Archive for July 26th, 2009


Short film on Brian Inkster and his practice

Law firm that is just that little bit different

Lawcast 151: Scots lawyer Brian Inkster on Crofting law, technology and other matters

Today I am talking to a Scots lawyer – my first podcast with a practitioner from Scotland. Shetland born Brian Inkster founded his own practice, Inksters, and as we will see…does things a little differently, providing a City level of service from his Glasgow offices to his crofting clients in Shetland and his other clients throughout Scotland… Brian is on Twitter, not surprisingly, given his passion for technology and after finding out a bit about practice in Scotland I want to ask him what makes his delivery of legal services special enough to attract the attention of the Telegraph and other news services.

Listen to the podcast

Podcast version for iTunes


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26 July: Postcard from the seaside

I shall not be taking a holiday this year.  This is not unusual.  I have not had a holiday for five years – and it suits me.  Drinking a small glass of Tempranillo with my toast and marmalade at 5.30 this morning,  as the gulls flew in, I wondered where the middle classes would be holidaying this year and, in particular how Her Majesty’s judges do holidays.  I cannot for one moment picture a High Court judge dancing in a foam filled nightclub dance floor  in Ibiza or running amok in Magaluf – so where do they go?  I shall return to this shortly.

In these credit-crunched times the middle classes are developing a taste for ‘Staycations’.  So instead of pouring into Tuscany en masse in their linen jackets and Panama hats, they are staying at home.  Those with young lager lout offspring may well piss off to Cornwall so that Harry from Stowe, Jack from Eton and Thomasina from St Paul’s can take recreational drugs and ‘hang out’.  Others may head for Wales, The Lake District or Scotland for something more spartan and ‘uplifting’.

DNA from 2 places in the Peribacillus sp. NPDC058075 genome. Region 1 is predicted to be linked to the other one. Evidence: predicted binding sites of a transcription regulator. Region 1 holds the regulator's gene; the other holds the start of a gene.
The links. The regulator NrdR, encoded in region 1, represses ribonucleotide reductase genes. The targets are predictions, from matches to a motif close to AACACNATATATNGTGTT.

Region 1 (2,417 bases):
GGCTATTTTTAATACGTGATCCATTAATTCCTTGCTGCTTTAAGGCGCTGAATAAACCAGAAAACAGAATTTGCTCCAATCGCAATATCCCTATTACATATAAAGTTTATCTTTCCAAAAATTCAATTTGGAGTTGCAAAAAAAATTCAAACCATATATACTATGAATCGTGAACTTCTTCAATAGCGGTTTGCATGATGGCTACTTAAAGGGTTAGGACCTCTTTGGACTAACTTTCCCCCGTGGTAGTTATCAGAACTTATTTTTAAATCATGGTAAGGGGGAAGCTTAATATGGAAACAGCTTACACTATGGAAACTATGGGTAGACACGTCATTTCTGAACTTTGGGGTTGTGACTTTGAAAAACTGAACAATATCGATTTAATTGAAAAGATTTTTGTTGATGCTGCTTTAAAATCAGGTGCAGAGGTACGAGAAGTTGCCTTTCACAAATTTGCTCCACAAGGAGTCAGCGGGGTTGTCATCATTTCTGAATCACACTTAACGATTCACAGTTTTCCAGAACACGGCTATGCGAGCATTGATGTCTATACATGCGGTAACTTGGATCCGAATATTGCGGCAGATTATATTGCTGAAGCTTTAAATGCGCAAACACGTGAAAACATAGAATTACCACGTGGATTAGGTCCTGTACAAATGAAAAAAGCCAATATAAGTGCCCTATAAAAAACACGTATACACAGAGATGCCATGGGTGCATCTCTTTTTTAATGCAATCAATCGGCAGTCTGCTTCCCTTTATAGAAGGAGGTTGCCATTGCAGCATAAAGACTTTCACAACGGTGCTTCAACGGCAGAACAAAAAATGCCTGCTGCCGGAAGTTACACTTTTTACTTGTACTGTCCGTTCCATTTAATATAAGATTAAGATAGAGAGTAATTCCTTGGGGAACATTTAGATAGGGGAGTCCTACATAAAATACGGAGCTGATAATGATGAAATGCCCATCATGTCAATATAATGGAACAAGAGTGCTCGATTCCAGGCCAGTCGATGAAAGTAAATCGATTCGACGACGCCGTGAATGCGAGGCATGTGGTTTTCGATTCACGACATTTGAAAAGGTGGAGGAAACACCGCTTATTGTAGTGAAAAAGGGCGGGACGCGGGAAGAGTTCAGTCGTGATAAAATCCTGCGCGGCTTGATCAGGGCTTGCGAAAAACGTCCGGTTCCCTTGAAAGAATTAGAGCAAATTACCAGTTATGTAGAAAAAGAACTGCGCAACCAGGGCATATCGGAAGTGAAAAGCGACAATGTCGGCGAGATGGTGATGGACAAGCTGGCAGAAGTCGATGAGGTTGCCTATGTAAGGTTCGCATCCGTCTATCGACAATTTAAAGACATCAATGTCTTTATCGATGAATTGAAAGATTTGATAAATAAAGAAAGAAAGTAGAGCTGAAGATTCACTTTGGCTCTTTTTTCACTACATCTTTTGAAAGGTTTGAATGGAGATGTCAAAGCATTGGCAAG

I have this image in my mind of a High Court judge on holiday with his wife. He is used to presiding,  so I imagine him sitting in splendid isolation on his side of the table – in the centre; his wife positioned opposite like counsel. The waiter has just delivered the skeleton argument containing details of the meal.  The judge asks his wife to put her submissions on what points she is likely to take in terms of the food set out in the schedule. The judge listens patiently, nodding approvingly when his wife makes a particularly interesting selection, calls the waiter as an expert witness to clarify some particularly troublesome evidence in French,  and satisfied with the veracity of the evidence,  places his papers on the table, turns to the waiter and gives judgment. The judge speaks slowly to ensure that the order is reported accurately to Chef in the kitchens.

It may be that a glass of Tempranillo at 5.30 am is not one of my better ideas when I start to have thoughts of this nature – but it is National Silly Week tomorrow according to Man in a Shed.  One must do one’s bit.